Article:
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Of rest was Noah's dove bereft,
When with impatient wing she left

That safe retreat, the ark;
Giving her vain excursion o'er,
The disappointed bird once more

Explor’d the sacred bark.

Though fools spurn Hymen's gentle pow'rs,
We, who improve his golden hours,

By sweet experience know,
That marriage, rightly understood,
Gives to the tender and the good

A paradise below.

Our babes shall richest comforts bring ;
If tutor'd right, they'll prove a spring,

Whence pleasures ever rise :
We'll form their minds with studious care,
To all that's manly, good, and fair,

And train them for the skies.

While they our wisest hours engage,
They'll joy our youth, support our age,

And crown our hoary hairs :
They'll grow in virtue every day,
And thus our fondest loves repay,

And recompence our cares.

No borrow'd joys! they're all our own, While to the world we live unknown,

Or by the world forgot : Monarchs! we envy not your state; We look with pity on the great,

And bless our humbler lot.

Our portion is not large indeed,
But then how little do we need I

For Nature's calls are few !
In this the art of living lies,
To want no more than may suffice,

And make that little do.

We'll therefore relish with content
Whate'er kind Providence has sent,

Nor aim beyond our pow'r ; For if our stock be very small, 'Tis prudence to enjoy it all,

Nor lose the present hour.

To be resign'd when ills betide,
Patient when favours are deny'd,

And pleas'd with favours given :
Dear Chloe this is wisdom's part,
This is that incense of the heart,

Whose fragrance smells to heav'n.

We'll ask no long-protracted treat, (Since winter life is seldom sweet) :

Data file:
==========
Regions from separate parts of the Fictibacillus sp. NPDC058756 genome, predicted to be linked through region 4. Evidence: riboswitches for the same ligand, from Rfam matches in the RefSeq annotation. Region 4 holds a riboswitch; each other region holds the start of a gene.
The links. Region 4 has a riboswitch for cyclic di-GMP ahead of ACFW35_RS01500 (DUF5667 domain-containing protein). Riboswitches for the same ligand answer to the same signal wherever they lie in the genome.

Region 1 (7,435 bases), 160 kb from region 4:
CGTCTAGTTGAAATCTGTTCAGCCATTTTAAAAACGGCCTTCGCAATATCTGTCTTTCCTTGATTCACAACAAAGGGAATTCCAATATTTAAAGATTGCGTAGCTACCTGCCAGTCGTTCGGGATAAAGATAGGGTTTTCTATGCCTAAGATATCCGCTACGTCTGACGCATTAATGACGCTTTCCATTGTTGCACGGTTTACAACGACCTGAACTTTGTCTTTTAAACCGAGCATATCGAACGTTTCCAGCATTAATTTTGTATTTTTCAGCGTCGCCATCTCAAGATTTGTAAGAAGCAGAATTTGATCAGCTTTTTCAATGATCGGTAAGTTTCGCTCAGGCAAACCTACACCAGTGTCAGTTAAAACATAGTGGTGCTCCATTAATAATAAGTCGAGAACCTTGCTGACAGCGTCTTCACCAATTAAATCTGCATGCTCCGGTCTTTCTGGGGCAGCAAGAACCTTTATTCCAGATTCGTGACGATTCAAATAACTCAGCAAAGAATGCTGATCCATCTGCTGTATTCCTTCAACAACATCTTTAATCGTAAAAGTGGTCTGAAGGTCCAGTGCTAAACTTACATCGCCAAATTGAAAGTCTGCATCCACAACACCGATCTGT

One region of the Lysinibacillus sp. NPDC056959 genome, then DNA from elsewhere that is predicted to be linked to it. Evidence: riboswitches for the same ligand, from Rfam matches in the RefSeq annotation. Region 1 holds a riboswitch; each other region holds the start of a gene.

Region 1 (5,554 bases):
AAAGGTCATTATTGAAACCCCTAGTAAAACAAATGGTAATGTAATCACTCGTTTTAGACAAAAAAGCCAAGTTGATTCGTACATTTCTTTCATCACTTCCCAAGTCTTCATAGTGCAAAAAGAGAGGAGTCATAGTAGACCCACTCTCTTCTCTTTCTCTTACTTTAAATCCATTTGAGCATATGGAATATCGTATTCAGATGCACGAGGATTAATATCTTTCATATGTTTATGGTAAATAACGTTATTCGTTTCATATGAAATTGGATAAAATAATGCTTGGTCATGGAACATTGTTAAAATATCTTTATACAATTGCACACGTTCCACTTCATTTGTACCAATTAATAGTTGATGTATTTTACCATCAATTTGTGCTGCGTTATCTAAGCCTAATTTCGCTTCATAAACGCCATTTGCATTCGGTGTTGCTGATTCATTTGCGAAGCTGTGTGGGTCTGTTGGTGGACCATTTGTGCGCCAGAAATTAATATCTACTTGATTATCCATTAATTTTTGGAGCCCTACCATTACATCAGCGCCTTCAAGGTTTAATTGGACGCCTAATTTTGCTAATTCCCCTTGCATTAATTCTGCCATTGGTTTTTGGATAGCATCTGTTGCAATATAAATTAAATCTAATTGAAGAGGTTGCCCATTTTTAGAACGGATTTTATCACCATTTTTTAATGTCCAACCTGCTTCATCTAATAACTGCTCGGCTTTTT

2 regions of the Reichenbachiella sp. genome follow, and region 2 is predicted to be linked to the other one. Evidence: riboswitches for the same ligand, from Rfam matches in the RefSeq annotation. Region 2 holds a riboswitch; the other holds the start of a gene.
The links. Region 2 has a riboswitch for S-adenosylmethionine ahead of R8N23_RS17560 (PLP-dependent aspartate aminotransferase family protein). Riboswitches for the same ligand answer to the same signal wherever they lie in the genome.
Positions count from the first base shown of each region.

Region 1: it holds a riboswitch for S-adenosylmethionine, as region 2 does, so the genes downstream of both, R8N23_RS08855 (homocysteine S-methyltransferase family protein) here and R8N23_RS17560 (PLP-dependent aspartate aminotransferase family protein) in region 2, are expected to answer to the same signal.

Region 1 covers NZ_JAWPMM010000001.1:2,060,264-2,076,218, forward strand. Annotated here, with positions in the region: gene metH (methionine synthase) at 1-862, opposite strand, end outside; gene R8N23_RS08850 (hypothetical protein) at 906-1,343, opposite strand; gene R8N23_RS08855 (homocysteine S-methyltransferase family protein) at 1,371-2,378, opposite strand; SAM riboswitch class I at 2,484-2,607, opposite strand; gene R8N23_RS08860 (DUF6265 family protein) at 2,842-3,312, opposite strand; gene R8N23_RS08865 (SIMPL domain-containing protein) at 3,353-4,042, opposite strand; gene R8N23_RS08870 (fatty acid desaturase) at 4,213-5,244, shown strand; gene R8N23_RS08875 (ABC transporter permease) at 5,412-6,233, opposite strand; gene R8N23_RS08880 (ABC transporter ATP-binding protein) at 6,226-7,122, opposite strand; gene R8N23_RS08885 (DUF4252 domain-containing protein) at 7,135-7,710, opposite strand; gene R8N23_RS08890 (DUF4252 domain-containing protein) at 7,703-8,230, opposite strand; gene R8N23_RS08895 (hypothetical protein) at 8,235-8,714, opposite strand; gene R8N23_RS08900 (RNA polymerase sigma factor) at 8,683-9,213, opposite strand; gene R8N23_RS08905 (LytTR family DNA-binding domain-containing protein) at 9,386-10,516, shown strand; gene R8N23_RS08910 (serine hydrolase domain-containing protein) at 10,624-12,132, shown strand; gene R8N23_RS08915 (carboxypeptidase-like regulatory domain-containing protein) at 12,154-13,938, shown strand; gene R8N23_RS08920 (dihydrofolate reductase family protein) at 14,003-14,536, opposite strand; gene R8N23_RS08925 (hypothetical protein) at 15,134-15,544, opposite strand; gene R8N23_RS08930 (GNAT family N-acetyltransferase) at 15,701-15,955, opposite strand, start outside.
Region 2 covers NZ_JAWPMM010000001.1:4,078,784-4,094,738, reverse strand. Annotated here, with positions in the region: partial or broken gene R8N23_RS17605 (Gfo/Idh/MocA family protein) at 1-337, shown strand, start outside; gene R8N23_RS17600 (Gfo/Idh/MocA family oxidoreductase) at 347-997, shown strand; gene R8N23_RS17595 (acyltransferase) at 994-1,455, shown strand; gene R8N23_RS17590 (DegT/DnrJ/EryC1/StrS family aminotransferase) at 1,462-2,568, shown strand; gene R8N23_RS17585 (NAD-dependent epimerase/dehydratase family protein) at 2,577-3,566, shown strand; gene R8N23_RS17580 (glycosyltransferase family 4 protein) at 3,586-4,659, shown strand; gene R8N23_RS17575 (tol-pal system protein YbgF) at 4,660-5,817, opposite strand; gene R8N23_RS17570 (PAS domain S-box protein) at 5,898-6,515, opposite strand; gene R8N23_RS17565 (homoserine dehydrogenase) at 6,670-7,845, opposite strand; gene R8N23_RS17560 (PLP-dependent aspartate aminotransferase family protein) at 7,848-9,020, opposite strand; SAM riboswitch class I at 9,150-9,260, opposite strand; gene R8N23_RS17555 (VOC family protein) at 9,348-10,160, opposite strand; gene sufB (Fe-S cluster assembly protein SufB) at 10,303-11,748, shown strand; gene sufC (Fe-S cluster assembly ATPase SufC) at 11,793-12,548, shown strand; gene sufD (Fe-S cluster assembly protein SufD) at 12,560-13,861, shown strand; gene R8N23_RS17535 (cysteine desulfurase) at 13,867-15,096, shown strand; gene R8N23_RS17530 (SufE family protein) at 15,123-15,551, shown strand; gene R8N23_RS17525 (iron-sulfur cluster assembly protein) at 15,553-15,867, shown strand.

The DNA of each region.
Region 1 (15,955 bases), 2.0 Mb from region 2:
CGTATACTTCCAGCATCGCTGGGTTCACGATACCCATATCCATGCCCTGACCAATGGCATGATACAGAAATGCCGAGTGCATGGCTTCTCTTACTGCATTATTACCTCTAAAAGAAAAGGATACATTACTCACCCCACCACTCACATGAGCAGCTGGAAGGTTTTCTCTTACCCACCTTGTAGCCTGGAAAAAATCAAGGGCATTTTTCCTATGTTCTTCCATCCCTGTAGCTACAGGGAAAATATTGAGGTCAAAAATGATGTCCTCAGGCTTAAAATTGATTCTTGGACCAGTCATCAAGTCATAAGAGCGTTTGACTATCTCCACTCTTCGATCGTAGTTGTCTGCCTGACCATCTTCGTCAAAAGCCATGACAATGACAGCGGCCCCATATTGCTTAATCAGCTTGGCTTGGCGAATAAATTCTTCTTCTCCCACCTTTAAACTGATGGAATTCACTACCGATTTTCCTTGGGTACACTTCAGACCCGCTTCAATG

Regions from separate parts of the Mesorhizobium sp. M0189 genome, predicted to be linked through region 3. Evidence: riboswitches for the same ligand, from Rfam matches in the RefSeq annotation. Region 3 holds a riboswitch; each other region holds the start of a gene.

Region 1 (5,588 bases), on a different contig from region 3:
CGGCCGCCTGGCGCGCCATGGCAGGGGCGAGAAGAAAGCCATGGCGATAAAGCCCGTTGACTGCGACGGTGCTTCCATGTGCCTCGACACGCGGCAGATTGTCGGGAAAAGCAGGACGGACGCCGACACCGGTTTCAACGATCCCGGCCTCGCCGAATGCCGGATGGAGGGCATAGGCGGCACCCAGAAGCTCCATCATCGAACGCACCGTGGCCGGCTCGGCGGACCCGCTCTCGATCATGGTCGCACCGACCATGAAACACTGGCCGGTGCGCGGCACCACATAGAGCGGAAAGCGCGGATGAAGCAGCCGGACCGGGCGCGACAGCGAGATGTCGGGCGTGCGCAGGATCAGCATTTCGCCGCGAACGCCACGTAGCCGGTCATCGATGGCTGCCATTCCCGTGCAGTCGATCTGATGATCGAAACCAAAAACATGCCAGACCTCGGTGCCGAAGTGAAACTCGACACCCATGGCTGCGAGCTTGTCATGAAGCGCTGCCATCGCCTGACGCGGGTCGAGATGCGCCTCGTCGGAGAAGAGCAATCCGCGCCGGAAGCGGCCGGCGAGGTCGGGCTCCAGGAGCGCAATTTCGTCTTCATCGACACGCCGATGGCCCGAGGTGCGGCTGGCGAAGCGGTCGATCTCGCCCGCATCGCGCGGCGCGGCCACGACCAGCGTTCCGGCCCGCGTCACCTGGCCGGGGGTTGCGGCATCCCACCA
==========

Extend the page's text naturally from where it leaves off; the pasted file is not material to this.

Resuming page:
But when our feast is o'er, Grateful from table we'll arise., Nor grudge our sons, with envious eyes,

The relics of our store.

Thus hand in hand through life we'll go, Its checker'd paths of joy and woe

With cautious steps we'll tread; Quit its vain scenes without a tear, Without a trouble or a fear,

And mingle with the dead:

While Conscience, like a faithful friend, Shall through the gloomy vale attend,

And cheer our dying breath ; Shall, when all other comforts cease, Like a kind angel whisper peace,

And smooth the bed of death.

ODE XIV.

ON

MARRIAGE.

Rang's by all-ruling Heaven's design,
Low sinks this ball, a mass supine ;

The stars high-blazing roll.
Nor lives a wretch of frantic brain,
Who dares with impious rage maintain,

That chance directs the whole.

Yet nations wide adopt this plan:
Chance classes all degrees of man,

Unknown in Nature's state;
And the mere accident of birth
Marks who shall rule or till the earth,

Th' ignoble or the great.

While such the consecrated springs,
Whence proudly issue lords and kings,

Why sleeps the parent's care?
Anxious to match the generous steed,
Where Strength and Beauty stamp the breed,

Regardless of his heir,

But to no favour'd race confin'd,
The virtues of our nobler kind

All ranks alike may claim ;
Issue as fair, and brave, and wise,
As the high lineage of the skies,

May bless an humble dame.

. The charm that softens manly grace, The ray that beams in woman's face,

The sympathy of mind,
Denote (whate'er their various lot,
Whether a palace or a cot)

The mates by heaven design'd.

But peevish Age, and gloomy Pride,
And churlish Av’rice, dare divide

Those links which powerful draw
Toʻunion dear, congenial loves :
The sire condemns what God approves,

And Tyranny is law.

Far other maxims form’d our state:
All orders, mixt of low and great,

Compose the harmonious frame. Firm hath the mighty fabric stood, And Britain boasts her mingled blood

In many a deathless name.

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